Is Lara Croft a good role model?
Following the controversy surrounding the attempted rape scene that is to feature in the latest Tomb Raider game, I felt inspired to write my own little piece on Lara Croft as a role mode for young girls.
As my parents likely remember, Tomb Raider 2 was the first game I owned on the PC at the tender age of 11. And boy, did I love that game. It was thrilling, exciting, atmospheric and just plain fun. I gave her feminist credentials little thought at the time, but now I wonder how positive a role model Lara really was for me.
Lara as a positive role model
Even at 11 years old, I was fiercely aware of how few female characters featured in games, particularly as playable characters. In fantasy games, women were healers and magicians, in fighting games they were weak but ‘nimble’, while in many other genres they were simply side characters.
So here I was, presented with the curvaceous, beautiful, achingly well-spoken, terrifyingly athletic Lara Croft as the main protagonist in an action adventure game! Typically a genre dominated by hyper-masculine characters, I was excited to be able to play as a woman for once.
Lara is introduced to us a super-rich heiress with endless funds with which to fund her adventures and expeditions. I’m not sure how much that devalues her ‘independent woman’ status, but I’m willing to overlook it. Within minutes of the first level, we also discover that, provided the terrain she’s faced with is perfectly flat, she can overcome physical feats the likes most ‘real’ humans could only dream of. In fact, she can handstand, swan dive and shimmy her way through the world’s most challenging landscapes without so much as breaking a sweat.
And what else? She’s awesome with a gun. And not just pansy pistols, but massive guns including M16s and grenade launchers. Even more impressive, she carries her entire arsenal in this backpack.
So to sum up – she’s witty, eloquent, smart, physically capable, exceptionally talented with a range of guns and vehicles, and can take out 2 T-rexs on her own. As a young girl, what’s not to admire about Lara Croft?
Lara croft and her bad points
Lara Croft is physically improbable. Her breasts are enormous, her waist is tiny and, with a pony tail that long, her split ends should be atrocious. Her proportions are so unlikely that even an 11 year old me had to ask how many of her physical feats were technically possible. Sufficed to say, I don’t think Lara has a body image that should be aspired to. Which brings us to the question, why did the developers make her that way?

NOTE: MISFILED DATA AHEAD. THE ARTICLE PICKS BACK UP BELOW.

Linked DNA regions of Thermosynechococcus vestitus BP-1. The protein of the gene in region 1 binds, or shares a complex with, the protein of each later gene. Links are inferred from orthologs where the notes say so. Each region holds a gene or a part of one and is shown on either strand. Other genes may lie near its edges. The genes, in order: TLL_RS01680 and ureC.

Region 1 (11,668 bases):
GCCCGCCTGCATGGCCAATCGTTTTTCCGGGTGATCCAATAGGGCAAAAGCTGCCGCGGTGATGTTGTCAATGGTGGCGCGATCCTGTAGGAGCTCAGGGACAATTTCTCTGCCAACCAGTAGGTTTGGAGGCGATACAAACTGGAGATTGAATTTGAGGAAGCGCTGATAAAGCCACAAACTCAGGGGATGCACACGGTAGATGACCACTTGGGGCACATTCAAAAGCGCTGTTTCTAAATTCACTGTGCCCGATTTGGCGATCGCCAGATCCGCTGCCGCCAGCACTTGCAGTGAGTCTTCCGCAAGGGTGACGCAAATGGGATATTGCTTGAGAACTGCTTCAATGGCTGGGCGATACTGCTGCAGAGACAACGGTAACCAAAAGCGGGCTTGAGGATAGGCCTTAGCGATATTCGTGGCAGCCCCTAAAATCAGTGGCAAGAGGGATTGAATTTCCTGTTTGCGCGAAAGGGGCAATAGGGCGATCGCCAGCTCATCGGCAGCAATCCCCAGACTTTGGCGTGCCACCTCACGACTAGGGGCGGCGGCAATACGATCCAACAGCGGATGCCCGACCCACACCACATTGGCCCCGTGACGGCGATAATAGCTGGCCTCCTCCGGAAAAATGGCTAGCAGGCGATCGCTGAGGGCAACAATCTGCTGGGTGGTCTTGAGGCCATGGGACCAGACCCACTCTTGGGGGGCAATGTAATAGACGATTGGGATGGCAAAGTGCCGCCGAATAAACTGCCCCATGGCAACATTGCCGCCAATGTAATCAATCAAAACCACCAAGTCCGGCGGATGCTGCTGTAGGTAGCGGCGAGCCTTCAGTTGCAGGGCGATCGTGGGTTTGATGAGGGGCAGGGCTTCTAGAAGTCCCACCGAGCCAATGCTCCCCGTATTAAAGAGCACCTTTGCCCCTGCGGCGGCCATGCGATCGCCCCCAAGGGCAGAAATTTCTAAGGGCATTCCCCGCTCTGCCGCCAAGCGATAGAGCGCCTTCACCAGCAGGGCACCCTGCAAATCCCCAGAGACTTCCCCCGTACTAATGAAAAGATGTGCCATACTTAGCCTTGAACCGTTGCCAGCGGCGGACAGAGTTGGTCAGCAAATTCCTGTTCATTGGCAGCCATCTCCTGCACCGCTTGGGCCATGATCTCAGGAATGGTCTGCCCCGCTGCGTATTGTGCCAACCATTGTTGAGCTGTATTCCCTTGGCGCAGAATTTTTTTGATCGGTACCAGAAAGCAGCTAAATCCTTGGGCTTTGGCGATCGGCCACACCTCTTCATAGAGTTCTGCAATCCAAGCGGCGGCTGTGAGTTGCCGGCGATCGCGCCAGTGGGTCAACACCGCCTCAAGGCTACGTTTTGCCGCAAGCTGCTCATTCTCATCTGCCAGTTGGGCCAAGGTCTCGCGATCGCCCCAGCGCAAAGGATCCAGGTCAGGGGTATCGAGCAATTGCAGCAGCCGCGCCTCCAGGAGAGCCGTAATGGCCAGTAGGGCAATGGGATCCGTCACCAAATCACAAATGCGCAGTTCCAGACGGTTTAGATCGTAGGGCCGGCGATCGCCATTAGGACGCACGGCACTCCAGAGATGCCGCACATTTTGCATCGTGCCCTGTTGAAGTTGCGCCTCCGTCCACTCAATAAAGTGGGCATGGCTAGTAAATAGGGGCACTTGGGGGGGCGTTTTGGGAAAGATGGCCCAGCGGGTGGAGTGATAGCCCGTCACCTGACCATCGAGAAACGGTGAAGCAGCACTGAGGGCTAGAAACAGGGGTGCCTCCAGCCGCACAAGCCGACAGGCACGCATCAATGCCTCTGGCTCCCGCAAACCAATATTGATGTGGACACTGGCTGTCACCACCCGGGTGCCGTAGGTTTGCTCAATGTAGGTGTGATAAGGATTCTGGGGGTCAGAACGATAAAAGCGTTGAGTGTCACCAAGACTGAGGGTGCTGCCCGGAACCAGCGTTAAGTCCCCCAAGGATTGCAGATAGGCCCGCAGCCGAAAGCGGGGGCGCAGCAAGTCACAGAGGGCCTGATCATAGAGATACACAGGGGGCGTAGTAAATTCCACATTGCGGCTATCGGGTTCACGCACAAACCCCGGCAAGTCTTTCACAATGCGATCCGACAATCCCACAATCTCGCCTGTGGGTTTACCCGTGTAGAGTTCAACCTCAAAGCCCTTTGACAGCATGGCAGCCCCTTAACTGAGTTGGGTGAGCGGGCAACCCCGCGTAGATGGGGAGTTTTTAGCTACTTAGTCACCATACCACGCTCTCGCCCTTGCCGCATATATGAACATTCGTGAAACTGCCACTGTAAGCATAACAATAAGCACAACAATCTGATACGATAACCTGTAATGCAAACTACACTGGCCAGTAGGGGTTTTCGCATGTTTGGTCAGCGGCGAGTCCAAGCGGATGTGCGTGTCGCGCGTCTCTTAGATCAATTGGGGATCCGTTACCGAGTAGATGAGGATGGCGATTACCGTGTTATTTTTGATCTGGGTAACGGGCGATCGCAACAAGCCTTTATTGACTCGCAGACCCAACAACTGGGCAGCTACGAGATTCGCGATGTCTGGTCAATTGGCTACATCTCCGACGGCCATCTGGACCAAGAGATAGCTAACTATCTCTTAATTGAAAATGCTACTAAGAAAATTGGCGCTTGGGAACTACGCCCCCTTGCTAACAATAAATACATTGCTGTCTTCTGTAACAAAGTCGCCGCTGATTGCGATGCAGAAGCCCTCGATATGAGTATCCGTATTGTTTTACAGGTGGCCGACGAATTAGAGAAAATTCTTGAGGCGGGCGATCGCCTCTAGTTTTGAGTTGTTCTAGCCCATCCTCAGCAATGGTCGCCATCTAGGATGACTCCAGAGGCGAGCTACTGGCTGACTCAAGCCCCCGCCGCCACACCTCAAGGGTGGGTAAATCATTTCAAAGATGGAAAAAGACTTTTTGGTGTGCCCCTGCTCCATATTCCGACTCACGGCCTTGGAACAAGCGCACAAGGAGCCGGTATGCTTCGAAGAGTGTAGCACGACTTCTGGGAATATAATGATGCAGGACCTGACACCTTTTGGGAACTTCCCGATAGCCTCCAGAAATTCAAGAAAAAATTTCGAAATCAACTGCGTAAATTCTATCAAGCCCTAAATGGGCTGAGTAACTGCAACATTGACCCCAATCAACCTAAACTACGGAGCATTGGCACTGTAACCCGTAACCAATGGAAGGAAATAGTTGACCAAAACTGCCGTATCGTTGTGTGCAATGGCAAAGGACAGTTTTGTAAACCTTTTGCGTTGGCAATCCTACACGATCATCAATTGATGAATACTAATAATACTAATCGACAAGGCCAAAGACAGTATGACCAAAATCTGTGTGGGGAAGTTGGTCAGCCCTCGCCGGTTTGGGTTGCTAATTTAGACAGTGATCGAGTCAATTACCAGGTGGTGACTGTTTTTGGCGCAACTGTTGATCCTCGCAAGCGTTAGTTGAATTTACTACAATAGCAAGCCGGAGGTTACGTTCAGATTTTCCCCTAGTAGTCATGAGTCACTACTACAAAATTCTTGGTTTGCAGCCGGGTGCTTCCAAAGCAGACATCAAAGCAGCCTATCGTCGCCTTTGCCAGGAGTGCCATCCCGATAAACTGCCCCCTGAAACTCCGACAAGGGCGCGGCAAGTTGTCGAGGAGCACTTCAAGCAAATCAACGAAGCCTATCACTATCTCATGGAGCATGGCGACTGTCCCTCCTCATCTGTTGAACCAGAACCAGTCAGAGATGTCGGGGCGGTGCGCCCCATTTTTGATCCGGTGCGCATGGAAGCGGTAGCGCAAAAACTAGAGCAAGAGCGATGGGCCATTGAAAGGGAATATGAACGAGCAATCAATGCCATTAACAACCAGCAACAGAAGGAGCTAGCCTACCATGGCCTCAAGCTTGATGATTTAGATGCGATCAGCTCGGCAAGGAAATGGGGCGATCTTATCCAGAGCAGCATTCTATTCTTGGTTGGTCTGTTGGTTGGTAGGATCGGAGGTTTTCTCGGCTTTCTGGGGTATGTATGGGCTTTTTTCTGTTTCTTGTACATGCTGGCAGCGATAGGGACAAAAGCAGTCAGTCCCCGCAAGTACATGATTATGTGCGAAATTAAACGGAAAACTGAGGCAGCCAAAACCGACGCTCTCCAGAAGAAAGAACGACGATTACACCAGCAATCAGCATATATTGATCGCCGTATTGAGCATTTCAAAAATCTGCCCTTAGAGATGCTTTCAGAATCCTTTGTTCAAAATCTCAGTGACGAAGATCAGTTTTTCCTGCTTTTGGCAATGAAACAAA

Lara Croft was coded largely by men, for men (and women to a degree). It can’t be ignored that the large proportion of gamers at that time were men, and one can only assume that Lara’s sexualisation was driven by a need to cater to that audience. But is her physical representation so out of kilter with the real world, including her unlikely measurements, her sexy hip-swing when she walks and the sexual ‘grunts’ she makes when she’s physically damaged, that her physical-self becomes a sort of parody? I’d like to think so, but I think that may just be a side effect. Maybe those elements are what helped me to side-step that particular ‘diminishing’ effect on her character.
Why I forgive Lara her foibles
So, visually, I don’t believe that Lara represents a good role model for girls or women. But the game’s sympathetic treatment of Lara as our lead character and their slightly parodist treatment of her physicality helps me to think more positively towards Lara as a feminist role model.
After all, the viewpoint of the game is such that Lara never looks us in the eye. It does not allow her to be sexualised to a point where there’s an impression of ‘control’ or ‘domination’ that supersedes her own strength and independence as a character. She never gets naked, she never engages in romantic relationships with others and ultimately, she is a positive, female lead.
I’m not going to engage in any debate about Lara Croft in the movies at this point, as I feel a lot of these ideas are ‘broken’ with negative results (despite being a HUGE Angeline Jolie fan). I also won’t discuss the desexualisation of Lara’s physique in the latest incarnation of the Tomb Raider series (a prequel to all the games so far), nor the supposed ‘character building’ aspect of her attempted rape in said game as these are entirely different arguments.
I’m always open to alternative ‘readings’, so please point out any positive or negative aspects of Lara’s characterisation is the Tomb Raider series that may support or go against my conclusion! But for now, I leave you with this:
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Tags: feminism, Lara Croft, Tomb Raider